Indy Lights will run its first official sessions with a halo-shod car this week, but teams have already tested the upgraded Dallara IL-15 privately and are reporting not many differences.
The inclusion of the halo is new for 2021, after the Cockpit Frontal Protection fin was introduced but ultimately never raced last year as a safety device to deflect debris from the cockpit area.
Dallara worked on incorporating the halo into the existing chassis through 2020, with teams receiving their race-ready cars over winter and recently testing them on road courses to see how handling and set-up requirements have changed from the increased weight.
“With our first test at Laguna Seca with the halo seemed to be flawless,” Andretti Autosport’s Indy Lights team manager Don Lambert told Formula Scout.
“All of the drivers had good things to say about the new halo and not effecting their vision at all. A few even said if they did not have to climb over it to get in the car, they would not know it was on the car.”
The halo raises the centre of gravity of the car in addition to its weight, and that could pose different challenges in Indy Lights’ varied calendar of high-speed road courses, tight street circuits and the two-kilometre Gateway oval.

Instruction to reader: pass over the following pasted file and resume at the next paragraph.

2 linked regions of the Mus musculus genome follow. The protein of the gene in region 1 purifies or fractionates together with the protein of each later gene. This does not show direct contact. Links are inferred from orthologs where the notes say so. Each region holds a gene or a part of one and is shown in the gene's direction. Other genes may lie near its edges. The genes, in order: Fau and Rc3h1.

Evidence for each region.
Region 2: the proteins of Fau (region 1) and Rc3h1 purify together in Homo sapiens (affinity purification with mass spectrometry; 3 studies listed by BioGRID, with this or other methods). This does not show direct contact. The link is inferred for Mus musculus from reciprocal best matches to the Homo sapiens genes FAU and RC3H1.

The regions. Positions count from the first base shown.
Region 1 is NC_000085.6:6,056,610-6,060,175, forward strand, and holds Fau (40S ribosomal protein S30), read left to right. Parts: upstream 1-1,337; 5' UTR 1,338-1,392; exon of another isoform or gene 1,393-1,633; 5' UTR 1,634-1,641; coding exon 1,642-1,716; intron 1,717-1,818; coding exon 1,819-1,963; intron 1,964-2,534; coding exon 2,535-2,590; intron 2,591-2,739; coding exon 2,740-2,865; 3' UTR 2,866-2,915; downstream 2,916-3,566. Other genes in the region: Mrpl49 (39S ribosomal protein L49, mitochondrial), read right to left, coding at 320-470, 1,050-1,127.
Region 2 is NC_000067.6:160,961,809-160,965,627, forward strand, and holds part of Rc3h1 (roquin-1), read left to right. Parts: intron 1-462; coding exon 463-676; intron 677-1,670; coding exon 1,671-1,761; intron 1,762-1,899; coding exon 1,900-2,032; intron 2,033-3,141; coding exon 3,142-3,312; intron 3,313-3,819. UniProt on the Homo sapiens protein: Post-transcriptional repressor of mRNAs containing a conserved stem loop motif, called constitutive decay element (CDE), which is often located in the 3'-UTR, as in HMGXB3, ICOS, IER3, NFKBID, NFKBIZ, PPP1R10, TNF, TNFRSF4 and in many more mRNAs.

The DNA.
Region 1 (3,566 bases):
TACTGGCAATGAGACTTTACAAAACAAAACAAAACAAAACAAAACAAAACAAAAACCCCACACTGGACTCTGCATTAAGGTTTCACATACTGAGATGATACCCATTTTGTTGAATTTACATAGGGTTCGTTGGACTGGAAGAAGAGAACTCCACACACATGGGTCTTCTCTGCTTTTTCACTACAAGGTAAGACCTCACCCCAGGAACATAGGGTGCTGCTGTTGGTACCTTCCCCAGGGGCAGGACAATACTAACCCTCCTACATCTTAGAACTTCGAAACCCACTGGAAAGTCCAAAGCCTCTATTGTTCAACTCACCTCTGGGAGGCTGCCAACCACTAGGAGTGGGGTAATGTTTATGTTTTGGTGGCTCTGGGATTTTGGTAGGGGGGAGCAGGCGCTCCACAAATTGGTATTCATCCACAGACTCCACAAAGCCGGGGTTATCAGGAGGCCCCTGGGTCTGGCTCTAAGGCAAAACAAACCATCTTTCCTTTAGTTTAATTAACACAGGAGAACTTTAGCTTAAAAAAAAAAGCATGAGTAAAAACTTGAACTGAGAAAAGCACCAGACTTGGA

“The halo added 21.5 lbs (9.75kg) to the top of the car but did not seem to make a huge difference to the set-up so far,” Lambert added.
“We might notice a difference in the summer when the track temperatures are high and at tracks where tyre wear can come into play.
“We would expect to trim downforce [if the increased weight increases tyre wear]. If anything, the halo probably reduces our downforce a bit since the halo could add more turbulence to the rear wing.”
Kyle Kirkwood, one of Andretti’s drivers, has already expressed his enjoyment from driving with the halo on the car and said “handling-wise, I didn’t notice a difference” to driving the halo-less version of the IL-15.
His team-mate Robert Megennis also spoke to Formula Scout about what its inclusion is like from a driver’s perspective.
“I love the halo. Anything to make the drivers safer in the race car is a positive for me,” said Megennis.
“The only downside is you have to perform some acrobatics to get in and out of the car. You don’t really notice the halo while driving on track. As a driver, you’re looking into the corners and at the other cars around you so you forget it is there.”
Following up on Kirkwood’s comment on the handling comparison to the version of the car he raced to victory on the Indianapolis Motor Speedway road course in 2019, Megennis added:
“Dallara did an awesome job with the halo on the Indy Lights car. The halo is super light and our car felt pretty much the same at our test.”